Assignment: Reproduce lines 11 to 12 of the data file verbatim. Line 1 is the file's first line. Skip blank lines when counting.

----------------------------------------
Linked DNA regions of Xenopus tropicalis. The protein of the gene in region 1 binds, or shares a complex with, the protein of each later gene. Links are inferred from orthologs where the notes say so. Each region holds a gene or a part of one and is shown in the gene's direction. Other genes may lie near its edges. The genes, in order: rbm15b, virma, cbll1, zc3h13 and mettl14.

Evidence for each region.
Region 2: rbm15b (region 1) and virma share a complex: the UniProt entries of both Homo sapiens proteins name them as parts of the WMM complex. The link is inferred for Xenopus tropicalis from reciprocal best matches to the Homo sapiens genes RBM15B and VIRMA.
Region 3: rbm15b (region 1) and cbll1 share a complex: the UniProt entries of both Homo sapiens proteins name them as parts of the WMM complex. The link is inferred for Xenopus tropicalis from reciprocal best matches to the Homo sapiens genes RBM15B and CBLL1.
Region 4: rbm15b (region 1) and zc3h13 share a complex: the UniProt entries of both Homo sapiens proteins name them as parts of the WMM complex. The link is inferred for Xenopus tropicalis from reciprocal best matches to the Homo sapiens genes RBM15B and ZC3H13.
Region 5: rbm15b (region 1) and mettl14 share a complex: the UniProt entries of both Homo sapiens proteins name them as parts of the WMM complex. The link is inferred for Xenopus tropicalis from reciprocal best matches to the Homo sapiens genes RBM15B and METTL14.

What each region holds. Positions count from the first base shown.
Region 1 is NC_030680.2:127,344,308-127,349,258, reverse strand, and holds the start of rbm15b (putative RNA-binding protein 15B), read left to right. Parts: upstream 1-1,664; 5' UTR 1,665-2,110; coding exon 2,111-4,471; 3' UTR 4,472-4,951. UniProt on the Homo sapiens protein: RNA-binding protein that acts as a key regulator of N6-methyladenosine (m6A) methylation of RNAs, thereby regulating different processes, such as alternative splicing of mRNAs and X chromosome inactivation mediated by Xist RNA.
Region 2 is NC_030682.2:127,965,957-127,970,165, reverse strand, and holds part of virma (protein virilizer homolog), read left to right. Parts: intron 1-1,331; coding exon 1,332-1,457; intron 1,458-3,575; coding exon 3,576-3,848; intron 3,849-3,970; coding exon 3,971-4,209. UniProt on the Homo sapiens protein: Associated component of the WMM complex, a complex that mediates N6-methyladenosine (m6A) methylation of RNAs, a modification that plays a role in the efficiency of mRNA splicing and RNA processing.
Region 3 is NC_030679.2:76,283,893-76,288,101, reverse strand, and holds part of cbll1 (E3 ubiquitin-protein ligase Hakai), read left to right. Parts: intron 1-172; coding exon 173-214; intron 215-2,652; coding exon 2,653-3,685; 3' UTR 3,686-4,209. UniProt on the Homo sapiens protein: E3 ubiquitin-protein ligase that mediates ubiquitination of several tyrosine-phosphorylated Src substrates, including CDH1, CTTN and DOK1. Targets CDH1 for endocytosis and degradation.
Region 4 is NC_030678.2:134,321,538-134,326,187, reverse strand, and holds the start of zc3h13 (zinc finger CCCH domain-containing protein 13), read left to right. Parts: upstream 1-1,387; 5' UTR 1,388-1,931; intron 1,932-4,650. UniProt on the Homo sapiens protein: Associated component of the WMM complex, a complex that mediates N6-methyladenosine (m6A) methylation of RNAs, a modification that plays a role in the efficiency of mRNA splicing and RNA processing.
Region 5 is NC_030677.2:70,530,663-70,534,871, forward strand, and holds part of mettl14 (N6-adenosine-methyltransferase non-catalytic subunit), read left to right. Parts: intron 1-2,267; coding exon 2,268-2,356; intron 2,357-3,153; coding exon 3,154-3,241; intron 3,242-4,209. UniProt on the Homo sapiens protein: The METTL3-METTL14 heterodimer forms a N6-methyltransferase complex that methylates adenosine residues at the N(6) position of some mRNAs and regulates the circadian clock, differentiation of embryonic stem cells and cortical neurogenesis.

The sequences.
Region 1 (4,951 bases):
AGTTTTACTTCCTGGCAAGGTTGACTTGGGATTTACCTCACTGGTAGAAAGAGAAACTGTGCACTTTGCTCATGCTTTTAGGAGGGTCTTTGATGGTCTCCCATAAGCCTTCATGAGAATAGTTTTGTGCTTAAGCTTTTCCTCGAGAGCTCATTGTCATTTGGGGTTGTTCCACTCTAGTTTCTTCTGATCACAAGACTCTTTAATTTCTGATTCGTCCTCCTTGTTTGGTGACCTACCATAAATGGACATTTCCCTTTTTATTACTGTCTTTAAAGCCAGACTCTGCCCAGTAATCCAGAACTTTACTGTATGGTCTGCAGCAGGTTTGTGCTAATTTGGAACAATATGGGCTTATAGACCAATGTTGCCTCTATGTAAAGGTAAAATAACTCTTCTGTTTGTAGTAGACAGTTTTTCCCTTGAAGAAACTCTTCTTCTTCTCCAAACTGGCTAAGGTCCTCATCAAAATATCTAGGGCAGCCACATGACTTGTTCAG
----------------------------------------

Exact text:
Region 4 is NC_030678.2:134,321,538-134,326,187, reverse strand, and holds the start of zc3h13 (zinc finger CCCH domain-containing protein 13), read left to right. Parts: upstream 1-1,387; 5' UTR 1,388-1,931; intron 1,932-4,650. UniProt on the Homo sapiens protein: Associated component of the WMM complex, a complex that mediates N6-methyladenosine (m6A) methylation of RNAs, a modification that plays a role in the efficiency of mRNA splicing and RNA processing.
Region 5 is NC_030677.2:70,530,663-70,534,871, forward strand, and holds part of mettl14 (N6-adenosine-methyltransferase non-catalytic subunit), read left to right. Parts: intron 1-2,267; coding exon 2,268-2,356; intron 2,357-3,153; coding exon 3,154-3,241; intron 3,242-4,209. UniProt on the Homo sapiens protein: The METTL3-METTL14 heterodimer forms a N6-methyltransferase complex that methylates adenosine residues at the N(6) position of some mRNAs and regulates the circadian clock, differentiation of embryonic stem cells and cortical neurogenesis.